Trump pulls the trigger on war crimes after a decades-long ban on U.S.-sanctioned assassinations of foreign leaders.
For the past three years the Trump Administration has rolled back or plowed over decades of federal rules, regulations and statutes. On January 3, 2020—when the President ordered a drone strike on a top Iranian general near Baghdad’s airport—he crossed a Rubicon that even his fiercest critics hadn’t expected. In apparent violation of domestic and international law, Donald Trump blew up our nation’s four-decade ban on government-sanctioned political assassinations.
In late 1974, just months after impeachment proceedings and the eventual resignation of President Richard Nixon, The New York Times published a landmark investigative report. It detailed covert CIA operations involving assassination attempts on foreign leaders and the undermining of foreign governments.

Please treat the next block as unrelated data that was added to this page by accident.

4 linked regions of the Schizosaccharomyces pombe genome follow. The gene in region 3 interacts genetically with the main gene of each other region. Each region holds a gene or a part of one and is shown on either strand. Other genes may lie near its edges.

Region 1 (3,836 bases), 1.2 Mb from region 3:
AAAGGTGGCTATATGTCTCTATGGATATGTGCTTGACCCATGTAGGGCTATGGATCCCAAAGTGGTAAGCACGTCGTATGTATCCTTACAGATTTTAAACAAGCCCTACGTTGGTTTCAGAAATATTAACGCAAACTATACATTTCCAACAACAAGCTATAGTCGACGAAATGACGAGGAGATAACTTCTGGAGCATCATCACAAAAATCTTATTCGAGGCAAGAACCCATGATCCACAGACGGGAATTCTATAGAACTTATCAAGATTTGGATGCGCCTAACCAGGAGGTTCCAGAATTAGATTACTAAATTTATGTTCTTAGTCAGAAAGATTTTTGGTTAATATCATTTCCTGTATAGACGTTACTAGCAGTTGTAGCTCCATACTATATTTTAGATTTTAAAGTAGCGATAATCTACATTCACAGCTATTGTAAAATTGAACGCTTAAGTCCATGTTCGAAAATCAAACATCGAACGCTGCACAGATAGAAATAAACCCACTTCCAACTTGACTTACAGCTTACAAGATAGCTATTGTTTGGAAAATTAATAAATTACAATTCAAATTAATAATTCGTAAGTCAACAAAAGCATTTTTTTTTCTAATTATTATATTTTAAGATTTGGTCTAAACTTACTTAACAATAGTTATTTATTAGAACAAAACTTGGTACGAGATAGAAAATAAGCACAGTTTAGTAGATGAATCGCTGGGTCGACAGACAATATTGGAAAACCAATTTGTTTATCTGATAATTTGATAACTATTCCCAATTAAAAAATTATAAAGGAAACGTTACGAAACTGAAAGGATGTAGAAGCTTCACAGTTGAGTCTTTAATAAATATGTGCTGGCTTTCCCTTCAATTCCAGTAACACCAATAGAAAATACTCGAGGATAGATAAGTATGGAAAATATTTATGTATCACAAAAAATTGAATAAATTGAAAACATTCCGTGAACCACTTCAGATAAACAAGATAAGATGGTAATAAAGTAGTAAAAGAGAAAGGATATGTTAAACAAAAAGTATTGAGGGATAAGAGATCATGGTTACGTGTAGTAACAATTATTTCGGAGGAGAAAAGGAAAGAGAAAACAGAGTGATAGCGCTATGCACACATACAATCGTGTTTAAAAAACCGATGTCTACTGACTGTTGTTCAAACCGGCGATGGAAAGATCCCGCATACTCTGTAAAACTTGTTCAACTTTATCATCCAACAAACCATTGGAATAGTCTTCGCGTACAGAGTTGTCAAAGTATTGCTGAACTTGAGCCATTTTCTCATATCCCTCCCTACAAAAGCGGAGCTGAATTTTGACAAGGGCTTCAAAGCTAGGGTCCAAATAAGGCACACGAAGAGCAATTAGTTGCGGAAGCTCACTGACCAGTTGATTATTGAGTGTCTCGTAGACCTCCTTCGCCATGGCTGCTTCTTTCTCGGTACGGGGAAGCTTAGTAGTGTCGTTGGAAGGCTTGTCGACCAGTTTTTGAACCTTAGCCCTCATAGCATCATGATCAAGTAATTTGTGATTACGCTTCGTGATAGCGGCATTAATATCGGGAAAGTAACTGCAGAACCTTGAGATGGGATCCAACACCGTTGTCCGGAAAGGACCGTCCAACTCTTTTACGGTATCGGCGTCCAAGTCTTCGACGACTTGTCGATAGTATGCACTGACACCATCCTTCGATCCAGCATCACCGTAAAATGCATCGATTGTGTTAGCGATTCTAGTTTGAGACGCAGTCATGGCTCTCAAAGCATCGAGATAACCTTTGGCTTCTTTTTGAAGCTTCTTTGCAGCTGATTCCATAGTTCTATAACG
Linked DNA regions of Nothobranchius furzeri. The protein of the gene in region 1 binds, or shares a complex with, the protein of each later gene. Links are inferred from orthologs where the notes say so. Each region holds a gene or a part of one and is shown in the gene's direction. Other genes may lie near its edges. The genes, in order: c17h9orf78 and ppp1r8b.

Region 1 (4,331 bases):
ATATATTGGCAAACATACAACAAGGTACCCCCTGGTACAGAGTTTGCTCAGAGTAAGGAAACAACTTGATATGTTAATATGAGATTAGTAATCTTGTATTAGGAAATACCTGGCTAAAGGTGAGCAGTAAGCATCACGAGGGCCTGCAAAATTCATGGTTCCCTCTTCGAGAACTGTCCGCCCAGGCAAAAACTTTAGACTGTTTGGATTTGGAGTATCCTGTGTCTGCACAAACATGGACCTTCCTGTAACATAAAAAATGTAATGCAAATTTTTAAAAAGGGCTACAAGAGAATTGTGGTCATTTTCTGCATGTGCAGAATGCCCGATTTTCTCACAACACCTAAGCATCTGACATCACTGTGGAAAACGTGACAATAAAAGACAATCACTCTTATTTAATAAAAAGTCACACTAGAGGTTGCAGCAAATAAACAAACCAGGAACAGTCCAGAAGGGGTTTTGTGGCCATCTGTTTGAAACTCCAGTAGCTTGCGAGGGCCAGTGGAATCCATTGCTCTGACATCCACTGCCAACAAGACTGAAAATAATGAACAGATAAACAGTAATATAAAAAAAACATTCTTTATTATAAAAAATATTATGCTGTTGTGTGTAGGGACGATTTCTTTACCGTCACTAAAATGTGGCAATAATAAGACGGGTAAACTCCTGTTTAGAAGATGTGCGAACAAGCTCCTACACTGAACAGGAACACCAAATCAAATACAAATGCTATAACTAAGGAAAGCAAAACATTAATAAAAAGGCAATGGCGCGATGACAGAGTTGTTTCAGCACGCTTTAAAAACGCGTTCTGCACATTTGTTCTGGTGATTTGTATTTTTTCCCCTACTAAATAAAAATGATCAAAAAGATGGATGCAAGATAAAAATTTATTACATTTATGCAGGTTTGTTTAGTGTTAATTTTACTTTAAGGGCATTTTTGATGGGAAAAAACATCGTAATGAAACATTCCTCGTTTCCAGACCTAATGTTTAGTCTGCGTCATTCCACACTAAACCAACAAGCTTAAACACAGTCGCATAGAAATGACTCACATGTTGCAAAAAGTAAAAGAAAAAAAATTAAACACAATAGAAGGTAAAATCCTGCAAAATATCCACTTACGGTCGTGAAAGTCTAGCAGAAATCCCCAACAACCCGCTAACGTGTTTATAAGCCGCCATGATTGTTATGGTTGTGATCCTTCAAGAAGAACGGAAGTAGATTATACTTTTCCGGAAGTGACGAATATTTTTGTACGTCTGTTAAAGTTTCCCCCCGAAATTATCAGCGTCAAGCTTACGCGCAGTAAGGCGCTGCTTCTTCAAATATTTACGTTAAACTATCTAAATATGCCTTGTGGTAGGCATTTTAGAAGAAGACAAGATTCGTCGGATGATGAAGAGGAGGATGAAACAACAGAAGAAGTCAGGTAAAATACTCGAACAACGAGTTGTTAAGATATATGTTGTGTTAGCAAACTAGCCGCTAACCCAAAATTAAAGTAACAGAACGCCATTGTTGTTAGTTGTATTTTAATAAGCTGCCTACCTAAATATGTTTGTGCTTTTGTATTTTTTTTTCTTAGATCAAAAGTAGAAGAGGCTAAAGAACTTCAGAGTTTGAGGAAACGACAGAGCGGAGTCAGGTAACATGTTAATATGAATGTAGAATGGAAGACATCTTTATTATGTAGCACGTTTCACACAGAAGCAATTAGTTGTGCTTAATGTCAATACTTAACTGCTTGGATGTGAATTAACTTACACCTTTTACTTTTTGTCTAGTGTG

To probe abuses by the CIA, NSA, FBI and IRS, the U.S. Senate Select Committee to Study Governmental Operations With Respect to Intelligence Activities— better known as the Church Committee—was convened in 1975. Chaired by Senator Frank Church (D-Idaho), the task force went to work at a time when the U.S. government still seemed to function as designed— at least in part—to marshal reforms in the wake of chaos after the unprecedented resignations of a President and his Vice President. (Spiro Agnew left office in 1973.) The committee’s investigation culminated with a report declaring that government-sanctioned assassination was “incompatible with American principle, international order and morality.”
In 1976, based on the Church Committee’s recommendation, President Gerald Ford issued an executive order prohibiting government-sanctioned assassinations in the absence of war or imminent danger. That order remains in effect today—if only in theory.